The second significant current is the party Green Left (Zöld Baloldal). The Green Left is an association of the Hungarian Workers’ Party of 2006 (Magyarországi Munkáspárt 2006, member of the European Left) and the group Green Left. The party participated in the elections of 2010 and 2014, without, however, being able even to put together a list of candidates anywhere. Similarly, in the elections for the local councils, it has rarely managed to put forward its own candidates. In these cases, the party calls upon its sympathisers to vote for either the Hungarian Workers’ Party or its breakaway, the Hungarian Workers’ Party of 2006.
The third camp in the anti-systemic left consists of anarchist and anarcho-communist groups, which are competing amongst each other. These groups attack both the state and any traditional form of political organisation. This camp embodies the idea of the left as political subculture. Happenings reported in the liberal press are more important to many of them than mass action. The representatives of this camp see themselves as anti-fascist and anti-racist.
All these groups are closely connected to those anti-capitalist traditions of the region, which, through the self-organisation of society want to disconnect themselves from capitalism. Those traditions can be traced back to the years of 1945-1945, and later Solidarnosc in Poland, to 1905, 1917 and 1989-1991 in Russia and the Soviet Union, to the self-organised workers’ councils and workers’ committees which strove for the socialisation of state property. Under the pressure of the neoliberal global order and the capitalist restoration in Eastern Europe, however, it is hardly possible to powerfully reconnect to these radical experiments of civil society.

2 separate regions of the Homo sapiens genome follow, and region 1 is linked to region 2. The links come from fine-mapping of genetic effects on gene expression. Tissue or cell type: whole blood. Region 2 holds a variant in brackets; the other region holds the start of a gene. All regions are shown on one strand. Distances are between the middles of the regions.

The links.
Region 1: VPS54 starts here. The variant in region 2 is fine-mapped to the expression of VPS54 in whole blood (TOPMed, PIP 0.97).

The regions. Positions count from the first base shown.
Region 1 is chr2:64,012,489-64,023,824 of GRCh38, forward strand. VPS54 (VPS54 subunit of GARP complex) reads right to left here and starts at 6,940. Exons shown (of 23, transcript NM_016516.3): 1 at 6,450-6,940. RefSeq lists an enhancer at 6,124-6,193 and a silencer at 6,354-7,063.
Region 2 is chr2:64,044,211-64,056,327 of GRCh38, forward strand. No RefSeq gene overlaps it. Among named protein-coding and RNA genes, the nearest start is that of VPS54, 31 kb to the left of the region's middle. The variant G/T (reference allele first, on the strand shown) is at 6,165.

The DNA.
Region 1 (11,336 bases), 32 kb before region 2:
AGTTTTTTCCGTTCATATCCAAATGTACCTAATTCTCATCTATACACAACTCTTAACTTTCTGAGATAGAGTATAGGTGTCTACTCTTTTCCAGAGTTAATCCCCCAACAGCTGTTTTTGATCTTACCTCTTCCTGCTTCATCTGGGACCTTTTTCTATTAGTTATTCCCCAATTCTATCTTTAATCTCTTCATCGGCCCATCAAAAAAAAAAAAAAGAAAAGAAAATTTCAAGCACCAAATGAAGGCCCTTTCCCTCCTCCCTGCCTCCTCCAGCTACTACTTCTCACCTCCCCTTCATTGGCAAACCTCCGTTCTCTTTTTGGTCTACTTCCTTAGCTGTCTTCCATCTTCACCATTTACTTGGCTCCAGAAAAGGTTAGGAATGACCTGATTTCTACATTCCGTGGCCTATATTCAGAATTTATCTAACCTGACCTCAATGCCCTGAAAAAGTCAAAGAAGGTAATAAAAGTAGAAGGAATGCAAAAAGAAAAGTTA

Meanwhile even in 2016, 60 years after the insurrection of 1956, the Hungarian state expends great energy in disowning the memory of 1956. A propaganda campaign as has never been seen before, alongside mega-conferences at universities, are spreading the Fidesz-program of “national understanding” and the message of legitimising the current system. At the same time, since 1989, the tradition of the workers’ councils of 1956 is being either completely concealed or falsified. This serves as more evidence for the extreme weakness of the labour and trade union movement even 25 years later.
Q: Can you see a political perspective in attempts by the left to draw upon nationalism?
Tamás Krausz: With its hostility towards the EU and the Euro, national romanticism does not lead leftwards, but drives the entire region towards the type of national popularism embodied by Viktor Orbán. Compared to the EU, the national state does not exhibit any progressive features, but it rather obfuscates the struggle between different parts of the bourgeoisie, and for some on the left it replaces thoughts about how to transcend capitalism. Similarly, the romantic form of communism does not hold any adequate solution for those social experiments that aim for the global transcendence of capitalism. There is no perspective without widespread social resistance.